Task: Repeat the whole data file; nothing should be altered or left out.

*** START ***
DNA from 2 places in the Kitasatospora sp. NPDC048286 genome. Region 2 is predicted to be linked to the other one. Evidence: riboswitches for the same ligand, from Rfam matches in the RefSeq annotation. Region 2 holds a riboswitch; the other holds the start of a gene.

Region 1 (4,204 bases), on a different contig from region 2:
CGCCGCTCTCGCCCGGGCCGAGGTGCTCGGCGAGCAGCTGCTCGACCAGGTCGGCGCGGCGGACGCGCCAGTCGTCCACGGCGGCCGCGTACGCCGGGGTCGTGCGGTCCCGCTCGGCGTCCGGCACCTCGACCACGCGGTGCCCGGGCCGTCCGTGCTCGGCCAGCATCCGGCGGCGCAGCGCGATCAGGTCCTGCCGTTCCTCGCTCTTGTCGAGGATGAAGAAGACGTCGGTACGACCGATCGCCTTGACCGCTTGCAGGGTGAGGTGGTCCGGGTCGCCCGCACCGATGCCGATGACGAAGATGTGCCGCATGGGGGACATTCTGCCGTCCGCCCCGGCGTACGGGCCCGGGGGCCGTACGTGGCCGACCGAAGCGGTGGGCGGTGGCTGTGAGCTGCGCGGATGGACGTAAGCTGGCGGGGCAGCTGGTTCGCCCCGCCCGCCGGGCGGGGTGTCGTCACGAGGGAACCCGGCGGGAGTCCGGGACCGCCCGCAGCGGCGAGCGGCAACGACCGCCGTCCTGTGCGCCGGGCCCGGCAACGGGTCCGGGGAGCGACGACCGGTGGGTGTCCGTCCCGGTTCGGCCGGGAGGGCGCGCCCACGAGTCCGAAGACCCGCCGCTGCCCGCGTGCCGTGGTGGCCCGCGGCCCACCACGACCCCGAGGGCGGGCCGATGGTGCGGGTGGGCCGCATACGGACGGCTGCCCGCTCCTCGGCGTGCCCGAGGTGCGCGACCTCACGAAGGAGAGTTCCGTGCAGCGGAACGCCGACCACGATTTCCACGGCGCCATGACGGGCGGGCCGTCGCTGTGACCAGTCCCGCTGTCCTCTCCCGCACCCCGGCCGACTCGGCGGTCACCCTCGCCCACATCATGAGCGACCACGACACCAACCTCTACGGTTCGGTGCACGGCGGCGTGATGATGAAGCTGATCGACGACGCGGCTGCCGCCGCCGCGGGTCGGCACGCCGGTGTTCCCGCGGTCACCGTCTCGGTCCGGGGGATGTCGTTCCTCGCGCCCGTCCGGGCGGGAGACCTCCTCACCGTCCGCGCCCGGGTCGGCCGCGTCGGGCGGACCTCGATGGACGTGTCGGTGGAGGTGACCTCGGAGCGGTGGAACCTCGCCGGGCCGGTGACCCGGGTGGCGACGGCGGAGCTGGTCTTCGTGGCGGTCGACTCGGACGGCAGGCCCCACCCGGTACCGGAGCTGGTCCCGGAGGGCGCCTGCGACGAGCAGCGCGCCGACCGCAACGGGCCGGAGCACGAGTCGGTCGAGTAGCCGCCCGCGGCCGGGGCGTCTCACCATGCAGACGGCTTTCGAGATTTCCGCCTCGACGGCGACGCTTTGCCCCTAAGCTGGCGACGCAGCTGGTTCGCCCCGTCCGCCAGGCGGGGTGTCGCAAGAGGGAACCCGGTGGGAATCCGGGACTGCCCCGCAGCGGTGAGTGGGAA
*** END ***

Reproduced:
DNA from 2 places in the Kitasatospora sp. NPDC048286 genome. Region 2 is predicted to be linked to the other one. Evidence: riboswitches for the same ligand, from Rfam matches in the RefSeq annotation. Region 2 holds a riboswitch; the other holds the start of a gene.

Region 1 (4,204 bases), on a different contig from region 2:
CGCCGCTCTCGCCCGGGCCGAGGTGCTCGGCGAGCAGCTGCTCGACCAGGTCGGCGCGGCGGACGCGCCAGTCGTCCACGGCGGCCGCGTACGCCGGGGTCGTGCGGTCCCGCTCGGCGTCCGGCACCTCGACCACGCGGTGCCCGGGCCGTCCGTGCTCGGCCAGCATCCGGCGGCGCAGCGCGATCAGGTCCTGCCGTTCCTCGCTCTTGTCGAGGATGAAGAAGACGTCGGTACGACCGATCGCCTTGACCGCTTGCAGGGTGAGGTGGTCCGGGTCGCCCGCACCGATGCCGATGACGAAGATGTGCCGCATGGGGGACATTCTGCCGTCCGCCCCGGCGTACGGGCCCGGGGGCCGTACGTGGCCGACCGAAGCGGTGGGCGGTGGCTGTGAGCTGCGCGGATGGACGTAAGCTGGCGGGGCAGCTGGTTCGCCCCGCCCGCCGGGCGGGGTGTCGTCACGAGGGAACCCGGCGGGAGTCCGGGACCGCCCGCAGCGGCGAGCGGCAACGACCGCCGTCCTGTGCGCCGGGCCCGGCAACGGGTCCGGGGAGCGACGACCGGTGGGTGTCCGTCCCGGTTCGGCCGGGAGGGCGCGCCCACGAGTCCGAAGACCCGCCGCTGCCCGCGTGCCGTGGTGGCCCGCGGCCCACCACGACCCCGAGGGCGGGCCGATGGTGCGGGTGGGCCGCATACGGACGGCTGCCCGCTCCTCGGCGTGCCCGAGGTGCGCGACCTCACGAAGGAGAGTTCCGTGCAGCGGAACGCCGACCACGATTTCCACGGCGCCATGACGGGCGGGCCGTCGCTGTGACCAGTCCCGCTGTCCTCTCCCGCACCCCGGCCGACTCGGCGGTCACCCTCGCCCACATCATGAGCGACCACGACACCAACCTCTACGGTTCGGTGCACGGCGGCGTGATGATGAAGCTGATCGACGACGCGGCTGCCGCCGCCGCGGGTCGGCACGCCGGTGTTCCCGCGGTCACCGTCTCGGTCCGGGGGATGTCGTTCCTCGCGCCCGTCCGGGCGGGAGACCTCCTCACCGTCCGCGCCCGGGTCGGCCGCGTCGGGCGGACCTCGATGGACGTGTCGGTGGAGGTGACCTCGGAGCGGTGGAACCTCGCCGGGCCGGTGACCCGGGTGGCGACGGCGGAGCTGGTCTTCGTGGCGGTCGACTCGGACGGCAGGCCCCACCCGGTACCGGAGCTGGTCCCGGAGGGCGCCTGCGACGAGCAGCGCGCCGACCGCAACGGGCCGGAGCACGAGTCGGTCGAGTAGCCGCCCGCGGCCGGGGCGTCTCACCATGCAGACGGCTTTCGAGATTTCCGCCTCGACGGCGACGCTTTGCCCCTAAGCTGGCGACGCAGCTGGTTCGCCCCGTCCGCCAGGCGGGGTGTCGCAAGAGGGAACCCGGTGGGAATCCGGGACTGCCCCGCAGCGGTGAGTGGGAA